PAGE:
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The Microstructure of the Bond Market in the 20th Century

  • Bruno Biais
  • Richard C. Green

Bonds are traded in OTC markets, where opacity and fragmentation imply large transaction costs for retail investors. Is there something special about bonds, in contrast to stocks, that precludes trading in transparent, limit-order markets? Historical experience suggests this is not the case. Before WWII, there was an active market in corporate and municipal bonds on the NYSE. Activity dropped dramatically, in the late 1920s for municipals and in the mid 1940s for corporate, as trading migrated to the OTC market. This migration occurred simultaneously with an increase in the role of institutional investors, which fare better than retail investors in OTC market. Based on current and historical high frequency data, we find that, for retail investors, trading costs in municipal bonds were half as large in 1926-1927 as they are now. The difference in transactions costs is likely to reflect the difference in market structures.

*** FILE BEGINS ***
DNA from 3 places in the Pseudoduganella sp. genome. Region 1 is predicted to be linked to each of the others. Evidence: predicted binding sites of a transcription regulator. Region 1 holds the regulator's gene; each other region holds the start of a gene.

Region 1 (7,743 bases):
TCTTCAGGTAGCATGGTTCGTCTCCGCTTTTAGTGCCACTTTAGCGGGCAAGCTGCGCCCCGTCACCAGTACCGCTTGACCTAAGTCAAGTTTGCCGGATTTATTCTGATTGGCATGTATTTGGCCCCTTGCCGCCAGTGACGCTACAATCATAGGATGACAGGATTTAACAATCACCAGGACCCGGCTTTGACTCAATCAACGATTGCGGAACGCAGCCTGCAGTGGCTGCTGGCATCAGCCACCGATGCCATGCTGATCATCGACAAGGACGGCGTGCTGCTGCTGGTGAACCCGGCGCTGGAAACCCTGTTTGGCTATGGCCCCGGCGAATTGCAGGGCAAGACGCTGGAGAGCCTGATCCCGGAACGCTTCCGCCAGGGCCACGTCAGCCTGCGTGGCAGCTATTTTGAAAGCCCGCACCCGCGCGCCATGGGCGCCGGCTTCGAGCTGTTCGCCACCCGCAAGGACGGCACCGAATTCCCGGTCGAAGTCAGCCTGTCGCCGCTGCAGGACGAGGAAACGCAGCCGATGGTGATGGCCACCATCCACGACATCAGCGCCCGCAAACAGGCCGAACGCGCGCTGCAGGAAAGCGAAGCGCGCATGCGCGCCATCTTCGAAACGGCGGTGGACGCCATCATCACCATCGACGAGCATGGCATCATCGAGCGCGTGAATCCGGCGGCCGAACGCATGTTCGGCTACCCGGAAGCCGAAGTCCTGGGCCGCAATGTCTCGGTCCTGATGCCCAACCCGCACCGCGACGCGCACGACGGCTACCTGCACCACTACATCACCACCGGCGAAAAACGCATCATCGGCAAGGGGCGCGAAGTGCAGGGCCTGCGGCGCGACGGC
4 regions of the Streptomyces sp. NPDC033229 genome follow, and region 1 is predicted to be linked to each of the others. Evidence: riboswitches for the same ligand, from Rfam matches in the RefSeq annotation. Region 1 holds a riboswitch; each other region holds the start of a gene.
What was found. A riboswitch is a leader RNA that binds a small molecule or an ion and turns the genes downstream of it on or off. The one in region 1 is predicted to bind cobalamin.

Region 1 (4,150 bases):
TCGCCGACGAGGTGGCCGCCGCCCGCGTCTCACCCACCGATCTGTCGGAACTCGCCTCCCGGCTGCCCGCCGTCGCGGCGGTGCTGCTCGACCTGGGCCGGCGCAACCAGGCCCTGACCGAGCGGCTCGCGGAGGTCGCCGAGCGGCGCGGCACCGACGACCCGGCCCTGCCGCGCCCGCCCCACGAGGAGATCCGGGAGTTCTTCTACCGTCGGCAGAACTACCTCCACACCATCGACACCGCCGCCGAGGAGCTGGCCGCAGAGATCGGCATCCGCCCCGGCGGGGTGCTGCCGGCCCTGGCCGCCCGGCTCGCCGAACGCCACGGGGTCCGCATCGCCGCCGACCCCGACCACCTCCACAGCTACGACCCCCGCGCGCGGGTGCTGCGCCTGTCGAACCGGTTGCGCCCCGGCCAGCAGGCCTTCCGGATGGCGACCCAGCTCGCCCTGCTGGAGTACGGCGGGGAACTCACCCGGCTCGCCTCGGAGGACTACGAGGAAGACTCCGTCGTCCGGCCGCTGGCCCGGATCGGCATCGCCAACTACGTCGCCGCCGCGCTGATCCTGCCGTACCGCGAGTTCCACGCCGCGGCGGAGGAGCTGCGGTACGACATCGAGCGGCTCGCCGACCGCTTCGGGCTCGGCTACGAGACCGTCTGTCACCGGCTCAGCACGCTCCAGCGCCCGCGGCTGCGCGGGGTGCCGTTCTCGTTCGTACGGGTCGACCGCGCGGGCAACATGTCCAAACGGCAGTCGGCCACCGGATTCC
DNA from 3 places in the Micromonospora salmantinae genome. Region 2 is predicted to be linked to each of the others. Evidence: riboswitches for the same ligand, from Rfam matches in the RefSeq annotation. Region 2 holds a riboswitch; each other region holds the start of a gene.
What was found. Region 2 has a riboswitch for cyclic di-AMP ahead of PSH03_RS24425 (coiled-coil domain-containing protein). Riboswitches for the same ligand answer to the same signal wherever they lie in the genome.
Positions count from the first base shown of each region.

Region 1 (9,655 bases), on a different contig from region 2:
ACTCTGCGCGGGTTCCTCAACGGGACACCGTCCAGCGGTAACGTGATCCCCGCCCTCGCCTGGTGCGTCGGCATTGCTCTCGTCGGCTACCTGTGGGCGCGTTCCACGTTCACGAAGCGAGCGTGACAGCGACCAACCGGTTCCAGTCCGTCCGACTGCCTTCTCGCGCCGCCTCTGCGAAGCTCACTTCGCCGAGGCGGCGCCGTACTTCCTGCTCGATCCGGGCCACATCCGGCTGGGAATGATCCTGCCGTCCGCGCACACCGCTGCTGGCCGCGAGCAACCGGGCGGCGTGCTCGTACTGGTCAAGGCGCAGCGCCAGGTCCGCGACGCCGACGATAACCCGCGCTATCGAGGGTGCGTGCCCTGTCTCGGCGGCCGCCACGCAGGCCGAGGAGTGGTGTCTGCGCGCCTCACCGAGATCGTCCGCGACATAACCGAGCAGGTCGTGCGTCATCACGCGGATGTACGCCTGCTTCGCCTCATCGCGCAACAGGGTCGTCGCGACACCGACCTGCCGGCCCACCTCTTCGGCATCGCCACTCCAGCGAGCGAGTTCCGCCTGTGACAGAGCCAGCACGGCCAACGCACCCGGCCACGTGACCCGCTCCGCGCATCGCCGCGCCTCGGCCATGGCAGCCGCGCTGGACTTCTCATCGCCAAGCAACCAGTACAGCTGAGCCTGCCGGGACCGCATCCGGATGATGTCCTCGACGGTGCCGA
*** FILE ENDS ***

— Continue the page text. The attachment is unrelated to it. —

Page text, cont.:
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Paper provided by Carnegie Mellon University, Tepper School of Business in its series GSIA Working Papers with number 2005-E57.

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Handle: RePEc:cmu:gsiawp:2073810639
Contact details of provider: Postal: Tepper School of Business, Carnegie Mellon University, 5000 Forbes Avenue, Pittsburgh, PA 15213-3890
Web page: http://www.tepper.cmu.edu/

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  9. Biais, Bruno & Glosten, Larry & Spatt, Chester, 2004. "Market Microstructure: A Survey of Microfoundations, Empirical Results, and Policy Implications," IDEI Working Papers 253, Institut d'Économie Industrielle (IDEI), Toulouse.
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